The Google Art Project: Like Street View for Museums

Visitors can zoom in, navigate through galleries, and build their own "collection of masterpieces."

Google Art Project

Art lovers, rejoice: the Google Art Project was launched in London this morning, bringing seminal works from Germany, Russia, New York, and 14 other locations online. The interactive street-view-style interface makes even hairline cracks visible. New York's Metropolitan Museum of Art and the Museum of Modern Art are among the participating galleries.

"Far from eliminating the necessity of seeing artworks in person, Art Project deepens our desire to go in search of the real thing," said Julian Raby, director of the Smithsonian's Freer Gallery of Art, in a statement.

In a way, the move also democratizes art collecting—no longer does one need to purchase expensive art to show off esoteric knowledge of the art world. Part of the new site's tagline reads: "Create and share your own collection of masterpieces." Viewers can do all that without all the fuss over where to put their multi-million-dollar investments.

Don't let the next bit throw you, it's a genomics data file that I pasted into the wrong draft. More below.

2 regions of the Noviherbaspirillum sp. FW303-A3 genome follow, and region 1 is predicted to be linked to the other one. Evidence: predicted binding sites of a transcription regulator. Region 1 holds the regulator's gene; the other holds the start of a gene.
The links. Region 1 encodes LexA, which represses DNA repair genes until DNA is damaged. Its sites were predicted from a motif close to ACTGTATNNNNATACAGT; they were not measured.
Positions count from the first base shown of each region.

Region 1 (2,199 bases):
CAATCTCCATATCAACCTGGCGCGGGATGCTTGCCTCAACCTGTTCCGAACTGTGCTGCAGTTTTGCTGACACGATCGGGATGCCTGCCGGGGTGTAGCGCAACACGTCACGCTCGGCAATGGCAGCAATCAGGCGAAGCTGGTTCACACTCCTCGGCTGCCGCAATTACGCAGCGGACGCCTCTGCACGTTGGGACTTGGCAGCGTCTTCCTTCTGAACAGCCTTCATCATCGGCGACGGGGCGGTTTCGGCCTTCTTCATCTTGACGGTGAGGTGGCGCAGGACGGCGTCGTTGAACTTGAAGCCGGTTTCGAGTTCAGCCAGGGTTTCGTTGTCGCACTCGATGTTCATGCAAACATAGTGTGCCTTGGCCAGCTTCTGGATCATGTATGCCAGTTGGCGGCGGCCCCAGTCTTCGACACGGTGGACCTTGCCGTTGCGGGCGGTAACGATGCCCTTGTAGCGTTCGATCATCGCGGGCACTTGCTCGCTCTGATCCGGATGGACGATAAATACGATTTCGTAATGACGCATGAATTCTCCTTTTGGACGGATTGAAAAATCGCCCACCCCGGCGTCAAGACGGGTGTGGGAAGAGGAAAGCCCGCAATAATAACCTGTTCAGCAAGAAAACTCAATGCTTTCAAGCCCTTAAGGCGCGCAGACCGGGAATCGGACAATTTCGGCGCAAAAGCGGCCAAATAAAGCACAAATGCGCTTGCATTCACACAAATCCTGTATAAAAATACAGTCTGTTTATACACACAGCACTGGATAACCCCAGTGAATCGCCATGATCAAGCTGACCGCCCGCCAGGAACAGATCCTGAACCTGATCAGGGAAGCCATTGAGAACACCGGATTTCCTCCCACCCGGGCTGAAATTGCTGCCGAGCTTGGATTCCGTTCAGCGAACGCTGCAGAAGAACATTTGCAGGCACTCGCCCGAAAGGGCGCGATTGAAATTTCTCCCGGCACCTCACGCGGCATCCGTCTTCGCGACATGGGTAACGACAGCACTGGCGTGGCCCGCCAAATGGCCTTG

Google Art Project

Among other benefits, the Google Art Project offers a walk-through opportunity in each gallery, extensive zooming capabilities, and a centralized place for some of the world's top collections, rather than asking viewers to go to each individual museum's website to view and interact with the art.

The image quality is 7 billion pixels per image, which, as the project's leader, Amit Sood, notes is "a thousand times more than the average digital camera."

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